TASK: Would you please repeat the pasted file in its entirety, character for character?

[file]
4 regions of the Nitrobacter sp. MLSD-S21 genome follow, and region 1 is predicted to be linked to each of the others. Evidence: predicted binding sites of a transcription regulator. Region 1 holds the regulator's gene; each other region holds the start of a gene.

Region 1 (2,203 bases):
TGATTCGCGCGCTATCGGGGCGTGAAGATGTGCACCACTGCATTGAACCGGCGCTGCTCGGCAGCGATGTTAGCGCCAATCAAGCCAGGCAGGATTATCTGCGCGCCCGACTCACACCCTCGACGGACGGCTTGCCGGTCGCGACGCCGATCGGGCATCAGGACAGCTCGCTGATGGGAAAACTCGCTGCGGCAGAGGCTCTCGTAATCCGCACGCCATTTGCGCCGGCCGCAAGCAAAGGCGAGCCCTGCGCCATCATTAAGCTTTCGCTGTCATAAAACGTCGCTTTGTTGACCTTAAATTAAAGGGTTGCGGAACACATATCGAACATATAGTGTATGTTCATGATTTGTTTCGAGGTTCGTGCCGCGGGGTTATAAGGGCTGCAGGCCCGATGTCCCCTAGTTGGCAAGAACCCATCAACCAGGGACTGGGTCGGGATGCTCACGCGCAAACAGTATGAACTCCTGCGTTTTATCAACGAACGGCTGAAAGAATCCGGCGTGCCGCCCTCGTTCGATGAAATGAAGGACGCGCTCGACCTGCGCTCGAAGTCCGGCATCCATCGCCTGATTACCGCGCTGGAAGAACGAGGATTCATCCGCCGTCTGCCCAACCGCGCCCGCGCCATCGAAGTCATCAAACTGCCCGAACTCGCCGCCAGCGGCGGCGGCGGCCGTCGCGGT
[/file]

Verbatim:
4 regions of the Nitrobacter sp. MLSD-S21 genome follow, and region 1 is predicted to be linked to each of the others. Evidence: predicted binding sites of a transcription regulator. Region 1 holds the regulator's gene; each other region holds the start of a gene.

Region 1 (2,203 bases):
TGATTCGCGCGCTATCGGGGCGTGAAGATGTGCACCACTGCATTGAACCGGCGCTGCTCGGCAGCGATGTTAGCGCCAATCAAGCCAGGCAGGATTATCTGCGCGCCCGACTCACACCCTCGACGGACGGCTTGCCGGTCGCGACGCCGATCGGGCATCAGGACAGCTCGCTGATGGGAAAACTCGCTGCGGCAGAGGCTCTCGTAATCCGCACGCCATTTGCGCCGGCCGCAAGCAAAGGCGAGCCCTGCGCCATCATTAAGCTTTCGCTGTCATAAAACGTCGCTTTGTTGACCTTAAATTAAAGGGTTGCGGAACACATATCGAACATATAGTGTATGTTCATGATTTGTTTCGAGGTTCGTGCCGCGGGGTTATAAGGGCTGCAGGCCCGATGTCCCCTAGTTGGCAAGAACCCATCAACCAGGGACTGGGTCGGGATGCTCACGCGCAAACAGTATGAACTCCTGCGTTTTATCAACGAACGGCTGAAAGAATCCGGCGTGCCGCCCTCGTTCGATGAAATGAAGGACGCGCTCGACCTGCGCTCGAAGTCCGGCATCCATCGCCTGATTACCGCGCTGGAAGAACGAGGATTCATCCGCCGTCTGCCCAACCGCGCCCGCGCCATCGAAGTCATCAAACTGCCCGAACTCGCCGCCAGCGGCGGCGGCGGCCGTCGCGGT